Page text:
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 The Flying Karamazov Brothers are back

Entertainment


 
 Photo, Mark Raker
The Flying Karamazov Brothers feature, from left to right, Nick Flint, Rod Kimball, Mark Ettinger and Paul Magid. Their latest show is “4PLAY,” currently playing the Minetta Lane Theatre in New York City.

By John Soltes / Editor in Chief

The following review ran in February 2010. The Flying Karamazov Brothers have brought back their show "4PLAY" for an open-ended run at the Minetta Lane Theatre.

NEW YORK (Aug. 6, 2010) — The Flying Karamazov Brothers, that oddball quartet of juggling actors (or is it acting jugglers?), are putting on quite the spectacle at the Minetta Lane Theatre in downtown Manhattan. The four performers (they are not brothers, but certainly feel like a madcap family), make their way through a hilarious and near-perfect routine that is three parts Monty Python, two parts circus act and one part anything-can-happen oddity. These ingredients make for a scrumptious two hours — great for children and sometimes even better for adults.

The production at the Minetta Lane is called “4PLAY.” And just such a title should reveal the two-sidedness to the Karamazov Brothers’ type of comedy. Many of their jokes — most of the pratfall, musical type — have the assembled youngsters in stitches and literally screaming with laughter.

Then there are the jokes that effortlessly sail right over the heads of the children and into the ears of the thankful parents. “4PLAY,” as a title, achieves just such a balancing act.

For this show, the brothers showcase one act after another, each one building to the ultimate crescendo: a terror juggle that includes a meat cleaver, flaming torch and frying pan, among other objects. The result is inspired fun.

But before experiencing the terror, one must make their way through the laughs. Most of the jokes land as nicely as the strategically thrown objects juggled around the stage. A few land flat, but like the good jugglers they are, the brothers continue at breakneck speed. Except for the 15-minute intermission (which did seem oddly out of place), the brothers sprint through their act with no thoughts of slowing down.

The current troupe is headed by Paul Magid (writer, director and co-founder) and is filled out with Mark Ettinger, Rod Kimball and Nick Flint. Each brings their own expertise to the table, be it music, juggling or comedy. They wear kilts, that is when they’re not wearing tutus.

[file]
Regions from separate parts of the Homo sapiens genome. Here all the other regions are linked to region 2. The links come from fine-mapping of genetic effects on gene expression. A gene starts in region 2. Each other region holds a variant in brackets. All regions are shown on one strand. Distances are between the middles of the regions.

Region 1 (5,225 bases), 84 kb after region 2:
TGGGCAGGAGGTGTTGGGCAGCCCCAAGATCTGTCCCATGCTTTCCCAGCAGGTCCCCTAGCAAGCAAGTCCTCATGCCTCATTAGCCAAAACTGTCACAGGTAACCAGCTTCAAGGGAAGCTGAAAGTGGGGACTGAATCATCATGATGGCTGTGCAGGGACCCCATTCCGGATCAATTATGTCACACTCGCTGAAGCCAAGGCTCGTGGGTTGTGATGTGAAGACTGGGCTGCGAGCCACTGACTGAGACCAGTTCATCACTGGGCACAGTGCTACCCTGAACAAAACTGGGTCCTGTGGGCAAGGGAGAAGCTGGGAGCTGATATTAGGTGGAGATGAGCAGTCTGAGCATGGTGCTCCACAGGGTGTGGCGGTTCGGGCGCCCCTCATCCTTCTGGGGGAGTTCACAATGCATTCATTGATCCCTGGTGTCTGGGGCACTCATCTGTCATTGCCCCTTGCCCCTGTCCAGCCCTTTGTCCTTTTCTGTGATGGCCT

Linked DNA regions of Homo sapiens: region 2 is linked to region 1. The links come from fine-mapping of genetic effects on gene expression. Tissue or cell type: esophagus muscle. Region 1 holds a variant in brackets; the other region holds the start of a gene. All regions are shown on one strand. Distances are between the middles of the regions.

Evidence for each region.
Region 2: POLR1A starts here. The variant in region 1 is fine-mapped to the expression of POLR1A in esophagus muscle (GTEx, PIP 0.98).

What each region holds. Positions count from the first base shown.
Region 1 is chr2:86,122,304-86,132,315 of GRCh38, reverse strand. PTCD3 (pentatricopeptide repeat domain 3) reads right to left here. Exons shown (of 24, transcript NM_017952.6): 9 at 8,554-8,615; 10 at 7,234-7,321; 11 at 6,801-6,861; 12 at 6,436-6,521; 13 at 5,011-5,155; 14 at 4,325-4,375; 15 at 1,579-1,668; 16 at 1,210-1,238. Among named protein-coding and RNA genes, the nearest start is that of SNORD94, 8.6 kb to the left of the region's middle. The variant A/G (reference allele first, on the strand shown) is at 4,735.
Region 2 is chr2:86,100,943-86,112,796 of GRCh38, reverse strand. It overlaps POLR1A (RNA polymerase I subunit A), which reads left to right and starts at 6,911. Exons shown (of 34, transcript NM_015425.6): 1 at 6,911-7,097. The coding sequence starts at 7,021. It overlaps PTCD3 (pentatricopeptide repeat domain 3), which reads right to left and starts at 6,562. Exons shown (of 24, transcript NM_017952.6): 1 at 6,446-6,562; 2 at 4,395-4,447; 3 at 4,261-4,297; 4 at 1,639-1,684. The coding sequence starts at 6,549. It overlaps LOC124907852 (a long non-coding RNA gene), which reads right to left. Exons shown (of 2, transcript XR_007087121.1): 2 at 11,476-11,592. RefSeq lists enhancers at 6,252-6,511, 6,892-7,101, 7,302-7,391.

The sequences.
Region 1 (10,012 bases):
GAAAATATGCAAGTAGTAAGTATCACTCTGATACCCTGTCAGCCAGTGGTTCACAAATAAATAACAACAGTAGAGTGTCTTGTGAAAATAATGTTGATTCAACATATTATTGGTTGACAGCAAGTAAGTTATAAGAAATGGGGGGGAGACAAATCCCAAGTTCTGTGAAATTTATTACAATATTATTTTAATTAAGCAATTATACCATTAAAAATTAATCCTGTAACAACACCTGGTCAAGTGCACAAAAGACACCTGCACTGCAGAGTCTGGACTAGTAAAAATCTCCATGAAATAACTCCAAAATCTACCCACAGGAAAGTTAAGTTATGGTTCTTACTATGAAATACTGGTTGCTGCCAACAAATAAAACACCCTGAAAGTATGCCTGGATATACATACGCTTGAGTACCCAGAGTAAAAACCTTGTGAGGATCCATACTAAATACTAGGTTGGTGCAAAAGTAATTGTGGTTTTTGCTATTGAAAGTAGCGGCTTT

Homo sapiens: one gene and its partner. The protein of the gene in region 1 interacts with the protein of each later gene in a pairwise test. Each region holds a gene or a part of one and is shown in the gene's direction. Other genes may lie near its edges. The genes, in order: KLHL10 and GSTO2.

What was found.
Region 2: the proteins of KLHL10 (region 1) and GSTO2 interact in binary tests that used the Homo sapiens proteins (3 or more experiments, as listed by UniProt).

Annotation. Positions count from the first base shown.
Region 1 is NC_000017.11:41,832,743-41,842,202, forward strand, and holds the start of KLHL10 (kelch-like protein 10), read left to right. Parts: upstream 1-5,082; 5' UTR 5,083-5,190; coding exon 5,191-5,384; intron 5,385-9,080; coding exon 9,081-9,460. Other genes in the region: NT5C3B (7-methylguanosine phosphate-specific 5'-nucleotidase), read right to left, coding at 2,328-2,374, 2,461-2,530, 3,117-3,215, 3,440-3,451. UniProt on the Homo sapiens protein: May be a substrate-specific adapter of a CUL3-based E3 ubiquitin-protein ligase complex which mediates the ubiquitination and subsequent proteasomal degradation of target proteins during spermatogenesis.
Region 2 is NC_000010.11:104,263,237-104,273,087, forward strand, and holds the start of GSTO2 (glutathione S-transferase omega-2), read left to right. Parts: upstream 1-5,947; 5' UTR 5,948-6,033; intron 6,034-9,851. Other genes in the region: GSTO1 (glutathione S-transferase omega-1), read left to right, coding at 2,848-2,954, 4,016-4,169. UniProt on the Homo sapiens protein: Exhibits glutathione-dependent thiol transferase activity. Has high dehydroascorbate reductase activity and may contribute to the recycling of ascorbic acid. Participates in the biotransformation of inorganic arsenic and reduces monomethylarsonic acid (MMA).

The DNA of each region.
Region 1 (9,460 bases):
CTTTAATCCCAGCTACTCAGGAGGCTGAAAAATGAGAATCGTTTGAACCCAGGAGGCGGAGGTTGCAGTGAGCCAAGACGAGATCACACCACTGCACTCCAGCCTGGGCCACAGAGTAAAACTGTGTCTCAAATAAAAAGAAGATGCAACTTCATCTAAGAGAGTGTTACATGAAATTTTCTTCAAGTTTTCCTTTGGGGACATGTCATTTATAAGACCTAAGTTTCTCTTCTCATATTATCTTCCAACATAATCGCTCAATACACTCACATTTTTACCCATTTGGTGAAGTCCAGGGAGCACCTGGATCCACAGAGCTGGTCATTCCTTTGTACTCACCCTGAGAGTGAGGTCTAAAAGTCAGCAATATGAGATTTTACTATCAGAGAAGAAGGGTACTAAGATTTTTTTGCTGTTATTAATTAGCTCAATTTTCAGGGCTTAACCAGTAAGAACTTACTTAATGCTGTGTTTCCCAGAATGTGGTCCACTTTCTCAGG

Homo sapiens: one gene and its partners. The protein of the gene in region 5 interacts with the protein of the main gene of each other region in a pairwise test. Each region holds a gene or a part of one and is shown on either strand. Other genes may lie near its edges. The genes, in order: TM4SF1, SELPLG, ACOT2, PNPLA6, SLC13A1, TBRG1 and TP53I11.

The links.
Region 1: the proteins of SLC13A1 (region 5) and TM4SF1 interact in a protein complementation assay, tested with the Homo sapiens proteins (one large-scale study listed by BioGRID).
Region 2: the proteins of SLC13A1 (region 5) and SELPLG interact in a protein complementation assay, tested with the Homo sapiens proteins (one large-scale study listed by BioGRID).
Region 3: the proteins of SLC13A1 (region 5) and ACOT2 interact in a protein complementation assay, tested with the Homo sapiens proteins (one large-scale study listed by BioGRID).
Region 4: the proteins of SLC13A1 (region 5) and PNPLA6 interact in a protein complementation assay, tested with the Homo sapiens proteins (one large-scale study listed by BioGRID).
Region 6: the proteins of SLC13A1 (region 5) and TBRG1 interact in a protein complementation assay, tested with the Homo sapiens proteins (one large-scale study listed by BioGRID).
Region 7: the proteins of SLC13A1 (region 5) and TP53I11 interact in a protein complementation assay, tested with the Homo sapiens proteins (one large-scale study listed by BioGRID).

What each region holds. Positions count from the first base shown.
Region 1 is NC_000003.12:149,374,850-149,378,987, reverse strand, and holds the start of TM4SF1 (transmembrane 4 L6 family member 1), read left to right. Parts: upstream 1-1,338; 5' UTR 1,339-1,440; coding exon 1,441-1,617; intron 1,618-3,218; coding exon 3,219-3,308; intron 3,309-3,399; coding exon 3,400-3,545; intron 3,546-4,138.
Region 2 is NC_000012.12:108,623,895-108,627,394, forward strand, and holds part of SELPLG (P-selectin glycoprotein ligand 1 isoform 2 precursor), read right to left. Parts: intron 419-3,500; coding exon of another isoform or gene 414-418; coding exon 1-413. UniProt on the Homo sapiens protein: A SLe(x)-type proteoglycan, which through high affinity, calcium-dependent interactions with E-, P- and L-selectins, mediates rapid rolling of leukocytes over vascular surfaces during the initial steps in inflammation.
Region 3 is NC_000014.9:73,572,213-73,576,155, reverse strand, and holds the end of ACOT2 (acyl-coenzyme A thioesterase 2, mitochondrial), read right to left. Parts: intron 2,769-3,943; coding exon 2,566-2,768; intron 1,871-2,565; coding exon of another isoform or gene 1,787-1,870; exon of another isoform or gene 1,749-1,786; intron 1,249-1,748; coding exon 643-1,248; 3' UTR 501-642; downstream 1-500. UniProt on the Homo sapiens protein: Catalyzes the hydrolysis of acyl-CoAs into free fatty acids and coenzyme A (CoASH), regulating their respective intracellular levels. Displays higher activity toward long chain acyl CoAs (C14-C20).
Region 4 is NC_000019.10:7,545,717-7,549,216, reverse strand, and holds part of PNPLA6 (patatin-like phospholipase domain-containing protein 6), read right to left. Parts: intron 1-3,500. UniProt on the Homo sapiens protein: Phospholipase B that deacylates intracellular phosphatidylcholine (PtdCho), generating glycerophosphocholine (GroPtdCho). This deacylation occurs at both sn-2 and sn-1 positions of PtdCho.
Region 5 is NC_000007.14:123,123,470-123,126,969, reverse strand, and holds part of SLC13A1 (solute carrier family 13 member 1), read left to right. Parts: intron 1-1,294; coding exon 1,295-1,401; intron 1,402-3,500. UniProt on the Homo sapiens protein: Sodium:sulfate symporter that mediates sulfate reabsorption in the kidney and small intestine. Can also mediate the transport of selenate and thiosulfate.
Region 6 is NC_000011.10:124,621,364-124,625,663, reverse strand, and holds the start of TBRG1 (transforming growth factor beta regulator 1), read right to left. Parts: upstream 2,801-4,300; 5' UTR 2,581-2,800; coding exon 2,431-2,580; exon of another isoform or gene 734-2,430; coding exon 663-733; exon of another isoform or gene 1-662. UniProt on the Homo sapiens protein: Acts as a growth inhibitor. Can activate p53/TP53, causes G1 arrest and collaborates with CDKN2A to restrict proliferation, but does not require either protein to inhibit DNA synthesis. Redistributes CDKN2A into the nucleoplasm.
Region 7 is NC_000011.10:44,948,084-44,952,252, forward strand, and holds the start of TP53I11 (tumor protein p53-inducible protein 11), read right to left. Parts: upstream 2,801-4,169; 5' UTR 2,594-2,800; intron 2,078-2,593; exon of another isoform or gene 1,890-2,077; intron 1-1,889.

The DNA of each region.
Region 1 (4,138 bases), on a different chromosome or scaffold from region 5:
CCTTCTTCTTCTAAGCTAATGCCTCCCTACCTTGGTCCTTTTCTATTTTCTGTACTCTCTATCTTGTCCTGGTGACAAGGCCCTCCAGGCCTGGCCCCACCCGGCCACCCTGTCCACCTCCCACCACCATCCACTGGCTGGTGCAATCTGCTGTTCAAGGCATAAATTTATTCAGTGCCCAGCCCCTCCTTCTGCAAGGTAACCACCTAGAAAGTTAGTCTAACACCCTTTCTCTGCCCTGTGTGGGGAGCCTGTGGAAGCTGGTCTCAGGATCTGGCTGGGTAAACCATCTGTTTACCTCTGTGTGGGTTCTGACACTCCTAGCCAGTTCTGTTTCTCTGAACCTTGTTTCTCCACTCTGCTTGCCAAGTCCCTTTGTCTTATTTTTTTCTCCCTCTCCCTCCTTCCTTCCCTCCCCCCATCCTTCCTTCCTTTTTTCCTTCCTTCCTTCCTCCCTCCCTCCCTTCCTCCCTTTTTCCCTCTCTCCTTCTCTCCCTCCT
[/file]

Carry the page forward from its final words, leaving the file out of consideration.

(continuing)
The four brothers play out their skits to the backing of cardboard boxes, which lounge around the stage and even hang from the ceiling.

The cavernous Minetta Lane is an intimate space for a juggling act like the Flying Karamazov Brothers. There are only a few rows of seats, with most viewpoints just about perfect.

Sit close enough to the stage and you might get a cardboard souvenir to bring home (then again, sit close enough and you’re liable to get a little wet as well).

The type of entertainment that the Flying Karamazov Brothers are providing is, in many ways, a dying breed. Where else can a bunch of funny hooligans get up on a stage with the expressed purpose of making one laugh? How many of these acts could say they’ve been going for more than 40 years?

The Flying Karamazov Brothers are a performing act that should be experienced as much as they should be treasured. Their comedy style is simple, and thus perfectly fitting. Take, for example, one sketch where the jugglers wear Marx brothers black-rimmed glasses and big noses. That is, except Magid, who could be a twin of Groucho.

Tickets are relatively cheap. The laughs are easy to come by.

For the adventurous, bring objects (reasonably sized) to the Minetta Lane Theatre for the Flying Karamazov Brothers to try and juggle. There is an ongoing challenge to see if the audience can stump the performers. At my performance, the brothers found success with a hotdog, chocolate tort and bag of flour.


The Flying Karamazov Brothers in “4PLAY” is currently playing the Minetta Lane Theatre at 18 Minetta Lane in New York City. Tickets range from $10 to $50. Visit www.fkb.com.

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